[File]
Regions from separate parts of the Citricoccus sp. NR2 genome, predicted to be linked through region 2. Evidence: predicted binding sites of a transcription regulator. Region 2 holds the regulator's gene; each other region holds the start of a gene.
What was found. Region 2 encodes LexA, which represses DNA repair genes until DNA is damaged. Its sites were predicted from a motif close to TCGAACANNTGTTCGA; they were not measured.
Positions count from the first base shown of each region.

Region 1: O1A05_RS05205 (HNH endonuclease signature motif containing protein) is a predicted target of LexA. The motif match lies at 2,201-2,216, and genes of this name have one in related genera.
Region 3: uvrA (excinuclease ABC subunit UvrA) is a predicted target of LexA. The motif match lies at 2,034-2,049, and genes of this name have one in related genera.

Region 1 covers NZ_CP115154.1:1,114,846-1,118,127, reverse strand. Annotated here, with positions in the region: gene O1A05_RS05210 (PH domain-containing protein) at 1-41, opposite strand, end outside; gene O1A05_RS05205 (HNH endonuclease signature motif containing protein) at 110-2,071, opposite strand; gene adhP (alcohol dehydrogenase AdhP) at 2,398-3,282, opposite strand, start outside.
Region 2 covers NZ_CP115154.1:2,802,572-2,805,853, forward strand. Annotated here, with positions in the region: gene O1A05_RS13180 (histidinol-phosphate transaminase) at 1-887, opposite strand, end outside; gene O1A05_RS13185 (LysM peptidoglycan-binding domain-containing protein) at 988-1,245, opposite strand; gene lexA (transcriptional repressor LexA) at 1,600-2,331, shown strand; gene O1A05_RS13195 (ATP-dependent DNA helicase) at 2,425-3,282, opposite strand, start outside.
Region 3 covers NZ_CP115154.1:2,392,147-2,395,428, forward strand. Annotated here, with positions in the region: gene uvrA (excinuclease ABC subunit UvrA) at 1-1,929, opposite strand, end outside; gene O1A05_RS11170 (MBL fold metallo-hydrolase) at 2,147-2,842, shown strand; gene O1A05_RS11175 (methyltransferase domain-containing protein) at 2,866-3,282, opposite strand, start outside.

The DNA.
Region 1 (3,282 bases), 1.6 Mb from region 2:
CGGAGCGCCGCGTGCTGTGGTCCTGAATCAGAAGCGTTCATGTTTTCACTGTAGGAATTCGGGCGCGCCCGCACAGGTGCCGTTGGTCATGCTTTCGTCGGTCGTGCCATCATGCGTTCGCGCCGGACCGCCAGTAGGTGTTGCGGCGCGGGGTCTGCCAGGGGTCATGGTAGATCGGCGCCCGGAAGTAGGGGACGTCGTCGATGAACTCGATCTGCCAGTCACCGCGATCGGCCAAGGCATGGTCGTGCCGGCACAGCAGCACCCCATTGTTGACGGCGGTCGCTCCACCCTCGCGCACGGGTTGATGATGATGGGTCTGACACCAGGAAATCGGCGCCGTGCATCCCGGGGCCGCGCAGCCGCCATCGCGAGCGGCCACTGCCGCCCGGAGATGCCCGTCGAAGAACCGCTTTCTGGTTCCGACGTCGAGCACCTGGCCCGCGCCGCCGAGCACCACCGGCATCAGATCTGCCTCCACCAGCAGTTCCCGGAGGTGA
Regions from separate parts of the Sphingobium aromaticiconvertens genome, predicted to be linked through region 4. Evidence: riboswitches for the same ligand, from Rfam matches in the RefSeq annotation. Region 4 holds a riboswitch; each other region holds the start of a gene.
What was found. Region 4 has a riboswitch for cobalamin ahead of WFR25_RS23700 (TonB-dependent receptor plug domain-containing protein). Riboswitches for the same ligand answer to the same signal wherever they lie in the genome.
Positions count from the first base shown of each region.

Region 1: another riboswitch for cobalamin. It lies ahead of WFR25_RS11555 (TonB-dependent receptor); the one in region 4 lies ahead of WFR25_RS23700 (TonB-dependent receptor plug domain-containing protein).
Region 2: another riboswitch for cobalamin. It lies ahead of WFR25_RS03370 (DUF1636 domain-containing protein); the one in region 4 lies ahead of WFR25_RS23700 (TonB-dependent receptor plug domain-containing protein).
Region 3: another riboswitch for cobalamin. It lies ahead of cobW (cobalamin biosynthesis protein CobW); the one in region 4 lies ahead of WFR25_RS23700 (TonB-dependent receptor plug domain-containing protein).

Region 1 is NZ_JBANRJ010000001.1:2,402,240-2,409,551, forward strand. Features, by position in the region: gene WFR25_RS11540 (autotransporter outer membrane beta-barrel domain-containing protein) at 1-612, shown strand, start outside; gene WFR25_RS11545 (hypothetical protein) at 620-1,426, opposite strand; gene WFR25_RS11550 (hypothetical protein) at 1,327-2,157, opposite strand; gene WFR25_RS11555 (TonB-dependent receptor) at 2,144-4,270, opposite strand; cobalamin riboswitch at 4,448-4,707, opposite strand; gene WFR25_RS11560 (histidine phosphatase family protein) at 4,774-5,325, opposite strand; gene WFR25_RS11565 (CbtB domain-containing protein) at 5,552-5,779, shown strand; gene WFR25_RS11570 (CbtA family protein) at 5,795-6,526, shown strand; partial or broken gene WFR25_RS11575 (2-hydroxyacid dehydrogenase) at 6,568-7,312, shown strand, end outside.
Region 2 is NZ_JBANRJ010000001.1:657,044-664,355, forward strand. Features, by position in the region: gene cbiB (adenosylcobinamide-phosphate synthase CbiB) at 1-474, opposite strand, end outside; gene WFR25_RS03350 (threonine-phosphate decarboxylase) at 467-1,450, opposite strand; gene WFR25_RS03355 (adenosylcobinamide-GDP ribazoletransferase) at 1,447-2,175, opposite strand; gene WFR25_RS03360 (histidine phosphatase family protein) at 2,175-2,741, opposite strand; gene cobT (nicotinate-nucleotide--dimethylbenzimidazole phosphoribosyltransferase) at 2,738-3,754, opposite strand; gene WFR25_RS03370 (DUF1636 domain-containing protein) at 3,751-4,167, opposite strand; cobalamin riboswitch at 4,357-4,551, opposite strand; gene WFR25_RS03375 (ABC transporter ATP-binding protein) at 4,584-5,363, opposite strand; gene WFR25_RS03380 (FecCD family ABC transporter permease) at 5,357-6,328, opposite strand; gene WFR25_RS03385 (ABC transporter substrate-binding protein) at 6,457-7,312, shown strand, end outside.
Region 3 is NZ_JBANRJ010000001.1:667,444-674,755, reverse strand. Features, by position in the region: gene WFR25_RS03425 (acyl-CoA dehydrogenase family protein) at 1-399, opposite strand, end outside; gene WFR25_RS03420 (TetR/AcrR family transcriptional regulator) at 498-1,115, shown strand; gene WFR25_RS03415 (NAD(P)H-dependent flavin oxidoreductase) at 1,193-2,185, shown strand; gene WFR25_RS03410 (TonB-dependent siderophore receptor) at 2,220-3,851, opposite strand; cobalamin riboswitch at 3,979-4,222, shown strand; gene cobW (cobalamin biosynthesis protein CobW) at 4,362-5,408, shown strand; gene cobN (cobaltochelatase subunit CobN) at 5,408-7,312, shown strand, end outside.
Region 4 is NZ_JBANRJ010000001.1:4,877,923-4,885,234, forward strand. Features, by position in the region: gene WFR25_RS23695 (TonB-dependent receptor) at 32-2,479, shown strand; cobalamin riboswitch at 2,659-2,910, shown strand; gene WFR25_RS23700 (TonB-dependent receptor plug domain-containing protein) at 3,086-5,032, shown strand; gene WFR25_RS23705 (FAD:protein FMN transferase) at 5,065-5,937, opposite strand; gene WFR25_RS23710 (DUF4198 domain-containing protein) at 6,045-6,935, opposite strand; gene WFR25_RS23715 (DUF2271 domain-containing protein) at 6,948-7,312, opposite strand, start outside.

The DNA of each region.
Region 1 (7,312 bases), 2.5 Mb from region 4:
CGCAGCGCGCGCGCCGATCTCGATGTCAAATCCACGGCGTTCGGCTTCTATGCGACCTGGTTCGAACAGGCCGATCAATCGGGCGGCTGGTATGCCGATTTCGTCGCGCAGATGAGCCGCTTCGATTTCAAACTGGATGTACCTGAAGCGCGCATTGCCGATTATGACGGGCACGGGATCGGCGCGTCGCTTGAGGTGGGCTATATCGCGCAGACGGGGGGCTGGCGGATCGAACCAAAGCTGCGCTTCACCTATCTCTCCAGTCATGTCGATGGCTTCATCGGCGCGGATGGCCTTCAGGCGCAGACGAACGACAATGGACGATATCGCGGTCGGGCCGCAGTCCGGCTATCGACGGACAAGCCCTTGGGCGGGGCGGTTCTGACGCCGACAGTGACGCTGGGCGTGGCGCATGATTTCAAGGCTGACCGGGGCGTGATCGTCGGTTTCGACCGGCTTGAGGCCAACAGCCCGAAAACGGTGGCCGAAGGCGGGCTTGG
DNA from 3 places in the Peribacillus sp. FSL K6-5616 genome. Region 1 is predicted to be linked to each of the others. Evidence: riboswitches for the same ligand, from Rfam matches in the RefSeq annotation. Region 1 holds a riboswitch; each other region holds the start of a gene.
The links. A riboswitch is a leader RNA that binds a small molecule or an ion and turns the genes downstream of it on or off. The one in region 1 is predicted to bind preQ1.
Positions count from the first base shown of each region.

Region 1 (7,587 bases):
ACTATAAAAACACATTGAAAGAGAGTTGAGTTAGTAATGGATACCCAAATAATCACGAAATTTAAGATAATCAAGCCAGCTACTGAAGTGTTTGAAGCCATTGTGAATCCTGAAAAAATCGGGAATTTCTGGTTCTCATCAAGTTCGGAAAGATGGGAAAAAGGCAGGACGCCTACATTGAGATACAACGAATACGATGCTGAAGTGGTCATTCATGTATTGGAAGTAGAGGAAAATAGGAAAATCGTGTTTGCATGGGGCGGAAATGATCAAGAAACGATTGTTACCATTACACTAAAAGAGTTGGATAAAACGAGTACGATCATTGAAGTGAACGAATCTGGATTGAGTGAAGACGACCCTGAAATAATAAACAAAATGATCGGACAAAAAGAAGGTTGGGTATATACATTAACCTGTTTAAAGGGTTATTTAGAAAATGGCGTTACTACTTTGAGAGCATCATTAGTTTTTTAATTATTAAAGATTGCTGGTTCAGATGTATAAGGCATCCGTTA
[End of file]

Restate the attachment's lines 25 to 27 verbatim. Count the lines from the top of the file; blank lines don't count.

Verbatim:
DNA from 3 places in the Peribacillus sp. FSL K6-5616 genome. Region 1 is predicted to be linked to each of the others. Evidence: riboswitches for the same ligand, from Rfam matches in the RefSeq annotation. Region 1 holds a riboswitch; each other region holds the start of a gene.
The links. A riboswitch is a leader RNA that binds a small molecule or an ion and turns the genes downstream of it on or off. The one in region 1 is predicted to bind preQ1.
Positions count from the first base shown of each region.